The upshot of these convergent risks is that unless Chess.com and notables like Carlsen and Nakamura — two of the greatest players of this or any age — come out forcefully in opposition to cheating in chess in any context, what recently seemed like a growth industry may be about to implode precisely because the games cannot be trusted. And it is in that context that I believe these defendants must not only vigorously engage Niemann’s suit, but make an example of him by thoroughly and publicly destroying his reputation with all available facts and evidence. If Niemann cheated in any context, that fact should be central not only to their legal defense, but to their public pronouncements going forward as leaders of chess as an industry.
To understand Niemann’s standing as a player, note that anyone with a ranking over 2700 is in rare company in the world of chess, and Niemann has been hanging around that threshold for a while, presumably without cheating. In the world of competitive chess, however, that’s also the equivalent of being a middling player in the NBA, MLB, NFL or Premier League. Yes, relative to most of the population you’re gifted and in great company, but compared to the true greats you’re little more than an asterisk, and likely to remain so whether you cheat part time or not. (By contrast, Magnus Carlson is currently the highest-rated player in the world at around 2860, and that’s in a scoring system in which it is all but mathematically impossible for any human being to ever reach 2900.)
To underscore this point, Niemann just competed in the U.S. Championship in St. Louis, under tight security, against thirteen of the best American players. After several week of classical over-the-board play, Niemann finished in the middle of the pack, tied for fourth with five other players. Which is to say that whatever talent Hans Neimann may have displayed in his rise to 2700, it is hardly noteworthy, and in fact lags behind the development of the kind of true prodigies who go on to become world champion. (Niemann is currently ranked fortieth in the world among classical players, only six of whom are American. Were Niemann to play a tournament against the top thirteen players in the world he would undoubtedly be crushed like a bug.)
Given the cultural status surrounding high-level chess, and for a very, very few, the attendant remunerative rewards, cheating has always been a concern, as it is in all human pursuits. With the rapid scaling of chess over the past few years, however, and the inevitable interest by multiple parties in generating revenue from that increase in interest — including internet companies, professional players and social media commentators — it is now possible for otherwise marginal players like Niemann to carve out a revenue stream for themselves. And of course one way to increase the odds of success in that regard is to cheat, perhaps not all the time, but often enough to gain an advantage over other similarly ranked players who are not breaking the rules.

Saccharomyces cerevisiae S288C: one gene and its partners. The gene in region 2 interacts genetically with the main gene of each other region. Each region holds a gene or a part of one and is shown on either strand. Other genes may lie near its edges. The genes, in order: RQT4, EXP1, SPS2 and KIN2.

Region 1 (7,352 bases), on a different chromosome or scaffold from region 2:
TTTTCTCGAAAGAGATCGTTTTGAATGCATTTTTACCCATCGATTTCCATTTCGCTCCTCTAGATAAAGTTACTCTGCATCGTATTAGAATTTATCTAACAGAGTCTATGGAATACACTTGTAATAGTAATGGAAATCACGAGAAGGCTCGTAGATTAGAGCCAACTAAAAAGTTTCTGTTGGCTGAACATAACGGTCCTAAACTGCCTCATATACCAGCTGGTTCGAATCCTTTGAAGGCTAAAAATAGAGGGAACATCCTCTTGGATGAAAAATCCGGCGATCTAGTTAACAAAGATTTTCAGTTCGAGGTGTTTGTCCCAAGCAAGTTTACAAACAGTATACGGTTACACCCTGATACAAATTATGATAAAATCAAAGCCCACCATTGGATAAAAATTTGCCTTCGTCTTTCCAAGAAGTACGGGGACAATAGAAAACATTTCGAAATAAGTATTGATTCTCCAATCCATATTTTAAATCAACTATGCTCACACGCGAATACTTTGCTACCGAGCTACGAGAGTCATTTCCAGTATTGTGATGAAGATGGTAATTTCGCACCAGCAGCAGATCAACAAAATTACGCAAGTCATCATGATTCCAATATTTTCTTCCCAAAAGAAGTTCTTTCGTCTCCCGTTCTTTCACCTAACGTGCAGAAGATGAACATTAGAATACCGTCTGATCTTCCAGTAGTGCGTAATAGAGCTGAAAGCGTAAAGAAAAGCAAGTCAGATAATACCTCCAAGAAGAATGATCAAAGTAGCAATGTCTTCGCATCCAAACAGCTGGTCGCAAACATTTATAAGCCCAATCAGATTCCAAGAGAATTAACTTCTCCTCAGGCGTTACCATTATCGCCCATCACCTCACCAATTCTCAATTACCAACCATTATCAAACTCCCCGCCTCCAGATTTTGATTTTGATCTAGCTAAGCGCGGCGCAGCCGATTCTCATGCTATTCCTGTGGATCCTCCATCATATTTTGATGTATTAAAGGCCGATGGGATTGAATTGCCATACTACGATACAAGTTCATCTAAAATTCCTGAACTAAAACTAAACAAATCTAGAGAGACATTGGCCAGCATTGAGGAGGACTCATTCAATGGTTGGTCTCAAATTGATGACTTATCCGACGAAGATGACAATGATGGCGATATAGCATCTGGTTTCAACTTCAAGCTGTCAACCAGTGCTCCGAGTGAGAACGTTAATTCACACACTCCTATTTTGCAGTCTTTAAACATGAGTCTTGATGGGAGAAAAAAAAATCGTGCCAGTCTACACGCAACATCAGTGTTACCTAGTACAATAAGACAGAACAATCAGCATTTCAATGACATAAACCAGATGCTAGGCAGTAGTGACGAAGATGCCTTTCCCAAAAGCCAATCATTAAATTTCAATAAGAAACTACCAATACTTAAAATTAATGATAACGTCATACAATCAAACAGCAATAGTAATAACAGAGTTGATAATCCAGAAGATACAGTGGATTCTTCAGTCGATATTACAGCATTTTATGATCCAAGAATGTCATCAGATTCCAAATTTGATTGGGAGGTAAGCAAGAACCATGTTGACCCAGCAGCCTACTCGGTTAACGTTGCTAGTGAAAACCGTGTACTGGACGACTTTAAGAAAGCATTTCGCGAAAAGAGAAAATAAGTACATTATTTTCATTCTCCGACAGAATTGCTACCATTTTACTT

The problem for chess today, however, is not simply that cheating threatens to wreck the industry for everyone, it’s that a good part of the growth of chess involves exploiting exactly the kind of drama that Niemann seems to enjoy stoking. That in turn means that promoters of the sport — like Levy Rozman and Antonio Radić, to name two popular YouTubers — find themselves not only having to make editorial decisions about how to cover Neimann, but economic decisions about what is in their best short-term tabloid interest, as against the long-term interest of the industry as a whole. (I was particularly disappointed by this comment from Radić, who goes by the name Agadmator, whose game analysis is entertaining and informative for players of all levels. If you don’t care that someone is an acknowledged cheater in a given setting, then what you’re saying is you don’t care about the players who were cheated in that setting, which is a pretty weird thing to say while you’re making money as an ambassador of the game.)